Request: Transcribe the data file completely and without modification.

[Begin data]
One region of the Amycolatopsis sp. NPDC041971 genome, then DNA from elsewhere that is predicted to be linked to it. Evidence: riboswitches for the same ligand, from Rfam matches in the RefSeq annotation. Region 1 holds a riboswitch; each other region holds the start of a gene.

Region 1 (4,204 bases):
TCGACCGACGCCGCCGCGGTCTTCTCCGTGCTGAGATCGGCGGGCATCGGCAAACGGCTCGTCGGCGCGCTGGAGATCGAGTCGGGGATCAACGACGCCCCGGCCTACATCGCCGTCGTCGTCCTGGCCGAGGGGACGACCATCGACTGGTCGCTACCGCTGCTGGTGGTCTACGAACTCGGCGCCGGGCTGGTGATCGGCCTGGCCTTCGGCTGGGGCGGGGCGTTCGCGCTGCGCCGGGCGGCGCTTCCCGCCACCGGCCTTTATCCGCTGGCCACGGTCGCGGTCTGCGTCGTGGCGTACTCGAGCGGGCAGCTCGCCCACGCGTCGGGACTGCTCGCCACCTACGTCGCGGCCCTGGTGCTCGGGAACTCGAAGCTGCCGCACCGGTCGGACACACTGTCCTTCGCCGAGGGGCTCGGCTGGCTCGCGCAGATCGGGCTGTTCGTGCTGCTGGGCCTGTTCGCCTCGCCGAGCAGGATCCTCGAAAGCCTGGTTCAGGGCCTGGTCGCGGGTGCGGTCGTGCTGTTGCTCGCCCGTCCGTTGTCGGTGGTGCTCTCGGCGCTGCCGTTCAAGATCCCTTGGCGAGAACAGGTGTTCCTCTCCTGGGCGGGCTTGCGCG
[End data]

One region of the Amycolatopsis sp. NPDC041971 genome, then DNA from elsewhere that is predicted to be linked to it. Evidence: riboswitches for the same ligand, from Rfam matches in the RefSeq annotation. Region 1 holds a riboswitch; each other region holds the start of a gene.

Region 1 (4,204 bases):
TCGACCGACGCCGCCGCGGTCTTCTCCGTGCTGAGATCGGCGGGCATCGGCAAACGGCTCGTCGGCGCGCTGGAGATCGAGTCGGGGATCAACGACGCCCCGGCCTACATCGCCGTCGTCGTCCTGGCCGAGGGGACGACCATCGACTGGTCGCTACCGCTGCTGGTGGTCTACGAACTCGGCGCCGGGCTGGTGATCGGCCTGGCCTTCGGCTGGGGCGGGGCGTTCGCGCTGCGCCGGGCGGCGCTTCCCGCCACCGGCCTTTATCCGCTGGCCACGGTCGCGGTCTGCGTCGTGGCGTACTCGAGCGGGCAGCTCGCCCACGCGTCGGGACTGCTCGCCACCTACGTCGCGGCCCTGGTGCTCGGGAACTCGAAGCTGCCGCACCGGTCGGACACACTGTCCTTCGCCGAGGGGCTCGGCTGGCTCGCGCAGATCGGGCTGTTCGTGCTGCTGGGCCTGTTCGCCTCGCCGAGCAGGATCCTCGAAAGCCTGGTTCAGGGCCTGGTCGCGGGTGCGGTCGTGCTGTTGCTCGCCCGTCCGTTGTCGGTGGTGCTCTCGGCGCTGCCGTTCAAGATCCCTTGGCGAGAACAGGTGTTCCTCTCCTGGGCGGGCTTGCGCG